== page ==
Dec 4, 2020
Interviews & Inspiration | Lauranne Heres
Corona diaries: This month we’re talking to a couple of students who are letting us know what it’s been like for them since the beginning of the pandemic.
Which year are you in and what do you study?
Juliette: I’m in third year and I study English Literature
Jonah: I’m in first year and I study Mathematics and Philosophy.
What happened with your studies as soon as the pandemic became a reality in the UK?
Juliette: All the teaching went online for the last two weeks (or was cancelled), and our deadlines for finals were moved back a week. Some of them were cancelled, others' word counts were lowered (whether that was actually helpful is debatable, as a lot of us find writing less more stressful).
Jonah: I was on a gap year when the pandemic struck. As a result, my studies weren't at all affected, only my plans to travel were.
Did you feel like your university was ready to move classes remote?
Juliette: I don't think anyone was actually prepared for the whole situation, and I wouldn't be able to tell you, because all of my teachers simply cancelled their classes or uploaded old lectures, from last year or earlier. I heard a lot of my friends complaining that it wasn't the same though. I think they're definitely more prepared this year, regardless.
Jonah: Since I was not studying at the time, I only had third party accounts of the impact the pandemic had on university classes. What friends and siblings at university had told me gave me the impression that the move to online classes was not too damaging. However, this was never a particularly important concern of mine.
Have you moved back home, or did you stay in your own flat/University accommodation?
Juliette: I stayed in my own flat with flatmates.
Jonah: I was always planning to live at home during my first year, so my plans were unchanged.
Have you been able to go on campus at all in between lockdowns? Has there been a Fresher's week?
Juliette: I haven't been on campus at all, although some of my friends have in person classes. Mine are all online. I have the opportunity to go to the library, but I don't really study well there and I'd rather limit my outings. I'm a third year so freshers isn't so much a thing for us, but it literally passed like any other week - completely non-existent.
Jonah: I was able to go to campus once a week for tutorials of two of my modules this semester. To the best of my knowledge the fresher's week was mostly moved online with events running on zoom.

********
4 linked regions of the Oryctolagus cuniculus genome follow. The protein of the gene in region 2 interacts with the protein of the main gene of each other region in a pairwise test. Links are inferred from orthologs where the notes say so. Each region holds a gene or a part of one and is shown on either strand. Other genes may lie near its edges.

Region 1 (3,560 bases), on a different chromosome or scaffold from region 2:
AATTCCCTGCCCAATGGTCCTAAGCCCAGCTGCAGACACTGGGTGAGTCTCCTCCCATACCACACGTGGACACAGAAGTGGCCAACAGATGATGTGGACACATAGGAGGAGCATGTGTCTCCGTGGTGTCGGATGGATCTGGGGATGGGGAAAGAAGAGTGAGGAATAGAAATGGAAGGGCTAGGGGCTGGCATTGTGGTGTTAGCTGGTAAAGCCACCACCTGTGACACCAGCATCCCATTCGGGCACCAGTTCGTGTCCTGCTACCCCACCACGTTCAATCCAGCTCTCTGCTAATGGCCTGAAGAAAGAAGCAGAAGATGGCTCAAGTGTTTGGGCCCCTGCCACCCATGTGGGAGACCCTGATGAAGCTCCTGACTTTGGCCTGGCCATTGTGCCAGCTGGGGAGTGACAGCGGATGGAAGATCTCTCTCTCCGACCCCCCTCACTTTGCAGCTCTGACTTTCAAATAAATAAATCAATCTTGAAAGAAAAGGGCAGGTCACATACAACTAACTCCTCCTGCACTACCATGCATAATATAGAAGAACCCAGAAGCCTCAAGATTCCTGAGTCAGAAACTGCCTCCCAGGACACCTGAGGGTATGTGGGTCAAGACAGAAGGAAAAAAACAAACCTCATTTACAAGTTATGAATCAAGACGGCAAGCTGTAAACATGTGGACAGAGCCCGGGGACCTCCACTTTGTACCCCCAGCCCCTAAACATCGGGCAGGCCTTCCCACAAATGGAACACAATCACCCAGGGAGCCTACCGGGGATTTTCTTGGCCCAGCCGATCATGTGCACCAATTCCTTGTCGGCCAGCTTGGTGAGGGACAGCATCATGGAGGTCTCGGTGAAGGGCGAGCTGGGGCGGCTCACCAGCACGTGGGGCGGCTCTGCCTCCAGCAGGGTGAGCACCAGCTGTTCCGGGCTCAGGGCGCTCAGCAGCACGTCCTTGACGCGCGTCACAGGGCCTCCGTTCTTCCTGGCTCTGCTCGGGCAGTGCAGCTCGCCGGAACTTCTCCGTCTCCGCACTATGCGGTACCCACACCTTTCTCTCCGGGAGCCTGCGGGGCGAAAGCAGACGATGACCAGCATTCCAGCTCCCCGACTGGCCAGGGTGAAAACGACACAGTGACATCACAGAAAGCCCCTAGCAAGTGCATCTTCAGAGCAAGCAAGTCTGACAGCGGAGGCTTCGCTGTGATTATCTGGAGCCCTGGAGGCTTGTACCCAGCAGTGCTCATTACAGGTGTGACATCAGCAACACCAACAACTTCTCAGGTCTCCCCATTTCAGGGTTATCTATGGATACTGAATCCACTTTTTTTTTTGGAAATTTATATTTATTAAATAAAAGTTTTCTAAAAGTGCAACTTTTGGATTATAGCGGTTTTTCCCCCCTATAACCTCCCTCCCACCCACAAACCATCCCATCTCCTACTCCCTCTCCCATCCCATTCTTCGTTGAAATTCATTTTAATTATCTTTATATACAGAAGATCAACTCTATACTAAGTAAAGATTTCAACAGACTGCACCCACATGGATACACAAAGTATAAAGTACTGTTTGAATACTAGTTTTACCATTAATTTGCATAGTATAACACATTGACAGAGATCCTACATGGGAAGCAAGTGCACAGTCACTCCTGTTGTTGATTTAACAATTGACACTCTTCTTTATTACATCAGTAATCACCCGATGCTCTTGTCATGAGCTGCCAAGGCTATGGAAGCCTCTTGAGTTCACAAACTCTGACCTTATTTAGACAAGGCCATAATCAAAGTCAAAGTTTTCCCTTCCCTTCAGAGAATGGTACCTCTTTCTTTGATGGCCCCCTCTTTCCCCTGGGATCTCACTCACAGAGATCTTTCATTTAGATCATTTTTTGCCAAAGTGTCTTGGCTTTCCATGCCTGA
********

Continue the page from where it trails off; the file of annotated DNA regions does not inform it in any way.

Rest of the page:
How has being stuck inside affected your mood?
Juliette: All in all, I'm okay, as I work in a school part-time so I'm working even during the lockdown. But I have to admit that it's really upsetting to lose that in person quality you have on campus - talking in the corridor before, running into someone on the stairs, just being in the centre of London all the time like previous years.
Jonah: Thankfully, being stuck inside hasn't really affected my mood. I'm lucky to have not been too affected by this year's chaos.
Do you find that you are getting more work done by yourself or do you miss interactions with other students and teachers?
Juliette: I'd say I get basically the same amount of work done - I still have seminars so I don't lose any "intellectual" interaction with students so to speak, and I talk to all my friends on the phone really often. Most of an English student's work is really just reading independently, so it doesn't impact me all that much.
Jonah: In general, I don't know if I can say that I'm getting more or less work done. I enjoy the time at home but do prefer the in-person tutorials I once had to the one's held online. I think this has mostly to do to with the fact that in person teaching facilitates interactions between students and the teachers.
Does your course require any group work or practical activities that require going on campus?
Jonah: To the best of knowledge, my course does not require any group work but some of my modules encourage it.
What information did you get about the new year in the summer? Were you told to go back to campus or asked to stay at home?
Juliette: We were largely told that next year would be mostly online, and I was always prepared for it to be, so when the news came definitely that we were to stay at home and that everything would be online, I wasn't all that surprised.
Jonah: The only information I received in the summer was a phone call which asked if I had any questions about the start of term. This was a nice gesture that proved insightful. However, due to the volatility of the situation not a lot of information could be given with much certainty. During this call, I was not asked to stay at home or go back to campus.
Do you feel like you are missing out on the "typical" University experience because of the pandemic?
Juliette: Yes, I've had that for the past two years and I feel like I've largely lost that. You can organise as many online events as you like, it's not the same, exciting atmosphere you get from walking into university and thinking "maybe I'll meet someone new today" or "maybe I'll see something super weird/crazy/fun". It's just a student, sitting in front of their computer, in their room. That being said, that has its pros as well.
Jonah: I think that the pandemic has caused an atypical university experience for first years. Nonetheless, I personally don't feel like I'm missing out, but I doubt this to be the general sentiment.